Delays in Obtaining State Department Records Relating to Colombia
T-NSIAD-97-202, Jul 9, 1997
GAO discussed the problems that it has encountered in conducting its review of counternarcotics activities in Colombia, focusing on the Department of State's delay in providing timely and complete access to information that GAO requested.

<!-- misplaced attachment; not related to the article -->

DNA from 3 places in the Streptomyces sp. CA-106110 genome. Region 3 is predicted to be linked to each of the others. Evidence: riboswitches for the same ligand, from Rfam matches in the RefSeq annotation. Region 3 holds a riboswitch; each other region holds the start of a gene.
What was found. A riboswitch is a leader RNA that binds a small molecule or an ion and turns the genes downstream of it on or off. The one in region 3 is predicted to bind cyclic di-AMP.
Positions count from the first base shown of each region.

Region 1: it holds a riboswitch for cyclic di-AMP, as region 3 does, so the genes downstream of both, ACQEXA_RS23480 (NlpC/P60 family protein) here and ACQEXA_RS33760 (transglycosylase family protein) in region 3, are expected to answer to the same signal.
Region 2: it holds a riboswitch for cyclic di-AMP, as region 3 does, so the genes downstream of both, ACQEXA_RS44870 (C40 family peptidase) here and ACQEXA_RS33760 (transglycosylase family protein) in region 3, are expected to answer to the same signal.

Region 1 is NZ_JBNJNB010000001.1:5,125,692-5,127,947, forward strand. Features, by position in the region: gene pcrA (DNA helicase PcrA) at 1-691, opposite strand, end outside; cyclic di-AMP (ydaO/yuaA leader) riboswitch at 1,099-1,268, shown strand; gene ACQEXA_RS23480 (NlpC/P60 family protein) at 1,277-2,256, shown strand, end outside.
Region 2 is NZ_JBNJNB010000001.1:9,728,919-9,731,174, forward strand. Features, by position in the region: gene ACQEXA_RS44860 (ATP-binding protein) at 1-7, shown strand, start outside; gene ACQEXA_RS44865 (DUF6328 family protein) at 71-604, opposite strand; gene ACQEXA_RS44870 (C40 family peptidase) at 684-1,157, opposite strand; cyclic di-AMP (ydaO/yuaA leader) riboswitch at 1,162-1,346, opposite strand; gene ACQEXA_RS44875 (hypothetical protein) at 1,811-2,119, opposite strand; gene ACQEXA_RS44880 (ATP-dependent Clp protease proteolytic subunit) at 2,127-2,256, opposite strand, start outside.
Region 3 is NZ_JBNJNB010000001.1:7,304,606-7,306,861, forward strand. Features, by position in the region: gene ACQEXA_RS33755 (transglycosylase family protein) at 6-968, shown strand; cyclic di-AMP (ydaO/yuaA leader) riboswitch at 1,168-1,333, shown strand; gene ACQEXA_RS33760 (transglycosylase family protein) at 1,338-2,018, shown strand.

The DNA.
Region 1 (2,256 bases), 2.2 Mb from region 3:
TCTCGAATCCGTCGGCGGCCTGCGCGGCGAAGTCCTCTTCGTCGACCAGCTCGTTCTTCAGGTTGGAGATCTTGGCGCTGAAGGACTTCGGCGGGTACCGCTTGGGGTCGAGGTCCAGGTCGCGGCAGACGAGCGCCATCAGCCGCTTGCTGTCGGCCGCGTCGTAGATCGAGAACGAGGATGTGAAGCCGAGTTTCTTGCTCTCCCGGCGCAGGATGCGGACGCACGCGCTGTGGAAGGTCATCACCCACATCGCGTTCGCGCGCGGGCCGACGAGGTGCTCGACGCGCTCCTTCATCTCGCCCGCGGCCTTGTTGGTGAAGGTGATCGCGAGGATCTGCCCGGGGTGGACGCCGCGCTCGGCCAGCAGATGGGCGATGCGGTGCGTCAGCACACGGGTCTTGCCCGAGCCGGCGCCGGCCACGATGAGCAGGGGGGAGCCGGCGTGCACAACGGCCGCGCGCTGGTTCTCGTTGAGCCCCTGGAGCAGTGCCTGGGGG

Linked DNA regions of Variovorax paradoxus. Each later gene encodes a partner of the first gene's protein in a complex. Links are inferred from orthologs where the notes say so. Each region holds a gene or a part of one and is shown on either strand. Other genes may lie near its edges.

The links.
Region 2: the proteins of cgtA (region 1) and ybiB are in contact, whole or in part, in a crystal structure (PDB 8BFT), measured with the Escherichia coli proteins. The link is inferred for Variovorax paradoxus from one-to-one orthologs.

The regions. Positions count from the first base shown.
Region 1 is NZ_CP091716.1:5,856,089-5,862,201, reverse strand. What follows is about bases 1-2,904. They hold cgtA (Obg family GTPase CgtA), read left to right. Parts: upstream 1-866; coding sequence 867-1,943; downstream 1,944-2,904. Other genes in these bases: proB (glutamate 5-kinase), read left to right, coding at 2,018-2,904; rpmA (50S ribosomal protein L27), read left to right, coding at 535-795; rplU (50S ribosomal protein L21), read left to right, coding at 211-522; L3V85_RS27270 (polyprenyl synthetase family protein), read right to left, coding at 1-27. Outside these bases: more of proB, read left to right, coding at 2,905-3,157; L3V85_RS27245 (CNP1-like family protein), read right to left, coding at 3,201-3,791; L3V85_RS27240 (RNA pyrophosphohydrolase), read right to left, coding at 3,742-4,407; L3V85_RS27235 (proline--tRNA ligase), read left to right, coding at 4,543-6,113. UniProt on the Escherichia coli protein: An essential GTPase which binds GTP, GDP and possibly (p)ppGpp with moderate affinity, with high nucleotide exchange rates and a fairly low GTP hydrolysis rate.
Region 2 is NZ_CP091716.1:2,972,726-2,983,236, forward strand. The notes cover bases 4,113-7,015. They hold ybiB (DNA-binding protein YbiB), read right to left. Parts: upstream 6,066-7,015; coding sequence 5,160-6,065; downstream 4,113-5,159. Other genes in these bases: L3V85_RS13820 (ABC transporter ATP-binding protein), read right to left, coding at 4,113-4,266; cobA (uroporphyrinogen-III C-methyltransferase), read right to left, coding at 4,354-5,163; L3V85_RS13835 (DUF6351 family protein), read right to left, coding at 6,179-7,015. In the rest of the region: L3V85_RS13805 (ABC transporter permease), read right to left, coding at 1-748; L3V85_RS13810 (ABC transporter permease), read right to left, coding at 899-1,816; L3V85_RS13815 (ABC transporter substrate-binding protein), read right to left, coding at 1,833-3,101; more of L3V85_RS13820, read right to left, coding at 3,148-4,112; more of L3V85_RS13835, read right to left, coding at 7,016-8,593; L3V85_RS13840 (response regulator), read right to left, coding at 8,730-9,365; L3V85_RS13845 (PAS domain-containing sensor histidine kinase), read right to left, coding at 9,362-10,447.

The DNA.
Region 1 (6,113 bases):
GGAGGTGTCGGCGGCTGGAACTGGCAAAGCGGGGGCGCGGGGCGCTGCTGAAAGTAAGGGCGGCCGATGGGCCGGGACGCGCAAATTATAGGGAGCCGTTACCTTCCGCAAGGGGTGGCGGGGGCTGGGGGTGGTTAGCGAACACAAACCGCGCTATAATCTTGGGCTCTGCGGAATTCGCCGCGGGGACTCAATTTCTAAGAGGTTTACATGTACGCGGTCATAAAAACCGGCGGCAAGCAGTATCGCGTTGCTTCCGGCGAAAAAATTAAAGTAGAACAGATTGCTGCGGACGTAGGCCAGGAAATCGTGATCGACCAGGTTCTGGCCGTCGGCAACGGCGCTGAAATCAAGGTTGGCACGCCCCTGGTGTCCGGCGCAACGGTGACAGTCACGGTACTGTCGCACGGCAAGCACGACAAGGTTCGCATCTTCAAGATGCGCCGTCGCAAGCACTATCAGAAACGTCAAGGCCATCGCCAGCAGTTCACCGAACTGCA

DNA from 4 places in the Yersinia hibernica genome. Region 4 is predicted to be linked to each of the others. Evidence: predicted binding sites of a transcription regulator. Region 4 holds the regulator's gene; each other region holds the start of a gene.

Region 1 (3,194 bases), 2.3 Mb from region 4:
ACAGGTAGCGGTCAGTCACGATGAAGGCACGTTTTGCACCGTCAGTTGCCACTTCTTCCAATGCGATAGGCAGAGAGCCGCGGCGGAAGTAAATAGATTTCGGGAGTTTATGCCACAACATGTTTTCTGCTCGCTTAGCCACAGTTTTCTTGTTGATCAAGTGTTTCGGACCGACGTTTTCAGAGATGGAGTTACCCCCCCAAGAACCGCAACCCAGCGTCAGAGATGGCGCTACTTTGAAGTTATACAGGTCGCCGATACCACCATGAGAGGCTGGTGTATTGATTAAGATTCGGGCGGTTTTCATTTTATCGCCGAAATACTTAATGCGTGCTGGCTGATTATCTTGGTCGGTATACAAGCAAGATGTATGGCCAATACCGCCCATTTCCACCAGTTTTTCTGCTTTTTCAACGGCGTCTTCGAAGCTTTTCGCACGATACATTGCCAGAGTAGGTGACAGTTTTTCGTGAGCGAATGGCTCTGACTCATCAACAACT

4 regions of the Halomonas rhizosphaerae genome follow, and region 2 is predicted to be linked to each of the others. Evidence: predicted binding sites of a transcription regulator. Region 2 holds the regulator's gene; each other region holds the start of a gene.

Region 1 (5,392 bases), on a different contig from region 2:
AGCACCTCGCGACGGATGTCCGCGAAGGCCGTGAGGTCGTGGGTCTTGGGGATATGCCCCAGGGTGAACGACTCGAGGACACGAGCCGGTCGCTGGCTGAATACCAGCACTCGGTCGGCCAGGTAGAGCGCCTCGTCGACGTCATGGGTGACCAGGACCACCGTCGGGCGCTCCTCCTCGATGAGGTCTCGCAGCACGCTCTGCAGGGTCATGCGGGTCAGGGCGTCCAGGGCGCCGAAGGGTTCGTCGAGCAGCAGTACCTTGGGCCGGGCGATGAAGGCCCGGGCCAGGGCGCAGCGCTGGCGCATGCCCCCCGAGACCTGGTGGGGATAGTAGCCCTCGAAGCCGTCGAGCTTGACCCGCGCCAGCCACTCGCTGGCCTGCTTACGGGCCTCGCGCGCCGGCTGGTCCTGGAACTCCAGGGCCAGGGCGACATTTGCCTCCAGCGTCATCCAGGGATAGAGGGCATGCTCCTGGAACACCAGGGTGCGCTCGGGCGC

GAO noted that: (1) GAO's basic authority to access records is contained in 31 U.S.C. 716; (2) this statute gives GAO a very broad right of access to agency records for the purpose of conducting audits and evaluations; (3) generally, GAO does not encounter problems in accessing agency records in the course of most of its work; (4) in fact, during the past 2 years, GAO has conducted a number of counternarcotics-related reviews in Colombia, Mexico, Bolivia, Peru, and the Caribbean; (5) in every case, the State Department and embassy officials were cooperative in providing GAO with timely and independent access to information; (6) in none of these past assignments did the State Department attempt to control GAO's independent access to information; (7) for example, in a 1995 review of the Colombia counternarcotics program, GAO's team had independent and unrestricted access to program files of State's Bureau for International Narcotics and Law Enforcement Affairs (INL); (8) GAO was allowed to review files and obtain immediate access to any document it requested; (9) furthermore, during GAO's 1995 visit to Bogota, embassy officials provided similar access to their State Department files, enabling GAO to develop conclusions based on all readily available information; (10) GAO was allowed to transmit all classified documents directly to its agency, in accordance with its established security procedures; (11) in contrast, throughout this review, the State Department has delayed GAO and imposed undue restrictions on its access to documents; (12) the Department has established an elaborate process for considering GAO's document requests by "screening" documents through multiple, time-consuming reviews before they are released to GAO; (13) the State Department has insisted that GAO review, under restrictive conditions, many of the documents that have been released to GAO; (14) in some cases, the Department has deleted some information from these documents; and (15) after several unsuccessful attempts to resolve these problems, GAO formally notified the Department on June 25, 1997, that its work was being obstructed by delays in obtaining information.